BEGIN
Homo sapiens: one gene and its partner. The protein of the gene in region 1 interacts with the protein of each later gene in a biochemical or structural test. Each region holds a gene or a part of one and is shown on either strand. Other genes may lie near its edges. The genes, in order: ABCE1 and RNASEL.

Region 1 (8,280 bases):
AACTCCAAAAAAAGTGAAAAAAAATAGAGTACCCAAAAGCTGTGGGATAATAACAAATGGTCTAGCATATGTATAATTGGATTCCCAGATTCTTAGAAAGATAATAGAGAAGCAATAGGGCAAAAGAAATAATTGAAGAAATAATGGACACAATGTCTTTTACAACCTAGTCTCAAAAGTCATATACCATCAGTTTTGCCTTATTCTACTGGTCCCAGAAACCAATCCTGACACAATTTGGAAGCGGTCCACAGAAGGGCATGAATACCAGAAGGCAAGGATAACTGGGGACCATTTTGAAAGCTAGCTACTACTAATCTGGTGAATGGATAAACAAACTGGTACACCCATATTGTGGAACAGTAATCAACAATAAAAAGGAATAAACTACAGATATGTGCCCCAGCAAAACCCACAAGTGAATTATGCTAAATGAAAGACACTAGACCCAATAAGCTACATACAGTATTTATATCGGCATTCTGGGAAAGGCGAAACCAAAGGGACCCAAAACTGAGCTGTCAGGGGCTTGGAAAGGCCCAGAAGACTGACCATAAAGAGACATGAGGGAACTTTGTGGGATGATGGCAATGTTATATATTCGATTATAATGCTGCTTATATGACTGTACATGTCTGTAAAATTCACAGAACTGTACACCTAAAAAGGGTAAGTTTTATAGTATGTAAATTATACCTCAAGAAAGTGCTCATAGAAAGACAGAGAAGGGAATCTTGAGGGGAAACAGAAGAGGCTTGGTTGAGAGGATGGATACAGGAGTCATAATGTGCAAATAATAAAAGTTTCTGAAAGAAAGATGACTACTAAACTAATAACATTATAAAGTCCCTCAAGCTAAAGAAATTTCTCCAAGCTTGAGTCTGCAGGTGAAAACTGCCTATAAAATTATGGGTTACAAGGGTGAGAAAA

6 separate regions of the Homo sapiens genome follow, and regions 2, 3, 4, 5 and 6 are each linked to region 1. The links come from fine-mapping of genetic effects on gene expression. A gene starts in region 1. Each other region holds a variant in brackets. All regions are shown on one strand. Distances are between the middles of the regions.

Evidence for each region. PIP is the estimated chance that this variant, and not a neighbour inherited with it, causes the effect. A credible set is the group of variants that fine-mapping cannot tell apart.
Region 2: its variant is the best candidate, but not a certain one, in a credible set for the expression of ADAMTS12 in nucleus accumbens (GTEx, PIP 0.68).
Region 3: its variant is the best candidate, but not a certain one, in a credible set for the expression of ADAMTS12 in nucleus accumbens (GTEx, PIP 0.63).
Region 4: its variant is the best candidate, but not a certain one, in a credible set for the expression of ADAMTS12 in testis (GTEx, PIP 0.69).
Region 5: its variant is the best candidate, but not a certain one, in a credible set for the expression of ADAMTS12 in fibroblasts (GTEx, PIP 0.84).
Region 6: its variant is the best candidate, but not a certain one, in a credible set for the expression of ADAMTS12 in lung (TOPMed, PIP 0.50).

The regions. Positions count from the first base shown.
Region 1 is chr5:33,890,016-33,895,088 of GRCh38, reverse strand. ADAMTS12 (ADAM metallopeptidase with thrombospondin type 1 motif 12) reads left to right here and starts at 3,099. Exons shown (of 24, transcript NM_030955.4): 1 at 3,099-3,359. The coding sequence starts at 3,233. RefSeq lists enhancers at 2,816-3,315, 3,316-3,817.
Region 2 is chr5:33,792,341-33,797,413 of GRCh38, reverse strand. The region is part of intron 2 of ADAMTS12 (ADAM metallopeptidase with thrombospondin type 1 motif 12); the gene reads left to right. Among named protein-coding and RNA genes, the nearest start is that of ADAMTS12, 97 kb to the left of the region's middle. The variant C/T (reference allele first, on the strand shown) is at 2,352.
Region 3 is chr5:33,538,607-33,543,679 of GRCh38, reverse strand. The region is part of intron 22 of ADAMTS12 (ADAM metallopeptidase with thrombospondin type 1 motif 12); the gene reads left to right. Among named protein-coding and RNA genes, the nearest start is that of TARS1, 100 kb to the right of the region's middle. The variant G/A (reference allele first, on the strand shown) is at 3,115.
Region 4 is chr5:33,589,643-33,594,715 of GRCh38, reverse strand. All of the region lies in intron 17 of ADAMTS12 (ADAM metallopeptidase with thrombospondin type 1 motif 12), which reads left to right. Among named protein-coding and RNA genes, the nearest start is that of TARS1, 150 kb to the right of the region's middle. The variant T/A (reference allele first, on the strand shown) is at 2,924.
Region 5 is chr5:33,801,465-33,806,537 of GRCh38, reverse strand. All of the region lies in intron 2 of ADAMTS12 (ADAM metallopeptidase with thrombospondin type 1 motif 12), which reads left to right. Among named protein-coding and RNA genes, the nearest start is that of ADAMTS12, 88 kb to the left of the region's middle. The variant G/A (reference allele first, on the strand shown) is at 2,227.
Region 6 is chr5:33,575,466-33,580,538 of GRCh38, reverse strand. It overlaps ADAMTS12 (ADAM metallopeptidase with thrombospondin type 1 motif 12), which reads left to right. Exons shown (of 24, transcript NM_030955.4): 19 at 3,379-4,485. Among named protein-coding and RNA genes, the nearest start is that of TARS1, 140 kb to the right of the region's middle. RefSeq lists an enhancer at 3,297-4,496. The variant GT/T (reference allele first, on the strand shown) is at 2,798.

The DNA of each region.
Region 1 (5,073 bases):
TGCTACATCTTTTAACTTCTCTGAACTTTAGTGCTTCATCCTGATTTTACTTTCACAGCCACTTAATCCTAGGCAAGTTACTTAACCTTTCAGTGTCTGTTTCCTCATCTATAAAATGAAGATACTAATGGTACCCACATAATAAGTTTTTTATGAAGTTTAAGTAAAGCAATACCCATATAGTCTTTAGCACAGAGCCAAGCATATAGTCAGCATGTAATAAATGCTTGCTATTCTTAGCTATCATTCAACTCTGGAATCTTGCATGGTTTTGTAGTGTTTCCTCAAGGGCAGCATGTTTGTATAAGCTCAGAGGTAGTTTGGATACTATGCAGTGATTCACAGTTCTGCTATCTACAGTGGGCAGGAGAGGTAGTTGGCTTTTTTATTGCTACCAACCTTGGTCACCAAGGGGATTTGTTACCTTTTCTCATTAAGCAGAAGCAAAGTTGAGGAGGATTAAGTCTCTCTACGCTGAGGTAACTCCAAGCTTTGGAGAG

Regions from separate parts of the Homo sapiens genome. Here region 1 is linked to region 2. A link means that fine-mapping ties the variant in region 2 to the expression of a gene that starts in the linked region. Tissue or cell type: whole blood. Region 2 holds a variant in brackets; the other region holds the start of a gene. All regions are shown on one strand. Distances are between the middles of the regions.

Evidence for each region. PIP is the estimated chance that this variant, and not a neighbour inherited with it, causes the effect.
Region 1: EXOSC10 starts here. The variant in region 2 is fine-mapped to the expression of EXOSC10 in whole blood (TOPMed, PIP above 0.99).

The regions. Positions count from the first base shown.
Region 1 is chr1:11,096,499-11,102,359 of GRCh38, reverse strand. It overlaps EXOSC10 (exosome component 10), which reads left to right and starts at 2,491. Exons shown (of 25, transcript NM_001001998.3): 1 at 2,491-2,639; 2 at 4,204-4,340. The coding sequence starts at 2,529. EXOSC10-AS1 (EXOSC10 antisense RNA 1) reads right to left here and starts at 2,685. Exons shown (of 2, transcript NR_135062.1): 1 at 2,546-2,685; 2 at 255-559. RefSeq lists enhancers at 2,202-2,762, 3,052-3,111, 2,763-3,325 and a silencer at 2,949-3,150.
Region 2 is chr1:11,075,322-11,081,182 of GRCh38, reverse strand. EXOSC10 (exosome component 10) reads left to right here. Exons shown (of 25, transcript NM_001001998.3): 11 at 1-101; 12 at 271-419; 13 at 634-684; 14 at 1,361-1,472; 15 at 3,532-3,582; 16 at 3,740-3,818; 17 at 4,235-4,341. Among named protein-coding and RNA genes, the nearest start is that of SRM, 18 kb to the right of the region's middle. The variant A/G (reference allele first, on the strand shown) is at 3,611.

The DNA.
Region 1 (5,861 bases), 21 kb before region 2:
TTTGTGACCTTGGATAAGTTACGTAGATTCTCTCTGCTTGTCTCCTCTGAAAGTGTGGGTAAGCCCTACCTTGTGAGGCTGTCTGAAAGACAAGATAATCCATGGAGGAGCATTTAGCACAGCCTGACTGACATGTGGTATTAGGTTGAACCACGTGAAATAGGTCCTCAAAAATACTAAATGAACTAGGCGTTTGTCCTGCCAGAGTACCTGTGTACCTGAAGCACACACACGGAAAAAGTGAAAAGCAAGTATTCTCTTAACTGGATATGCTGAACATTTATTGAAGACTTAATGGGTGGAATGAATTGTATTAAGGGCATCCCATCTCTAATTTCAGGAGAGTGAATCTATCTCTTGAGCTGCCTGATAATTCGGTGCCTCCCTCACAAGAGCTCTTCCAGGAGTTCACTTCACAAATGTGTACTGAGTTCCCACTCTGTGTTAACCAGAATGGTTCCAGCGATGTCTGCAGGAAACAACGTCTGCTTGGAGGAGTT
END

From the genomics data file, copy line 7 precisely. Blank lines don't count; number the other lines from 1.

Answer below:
Region 3: its variant is the best candidate, but not a certain one, in a credible set for the expression of ADAMTS12 in nucleus accumbens (GTEx, PIP 0.63).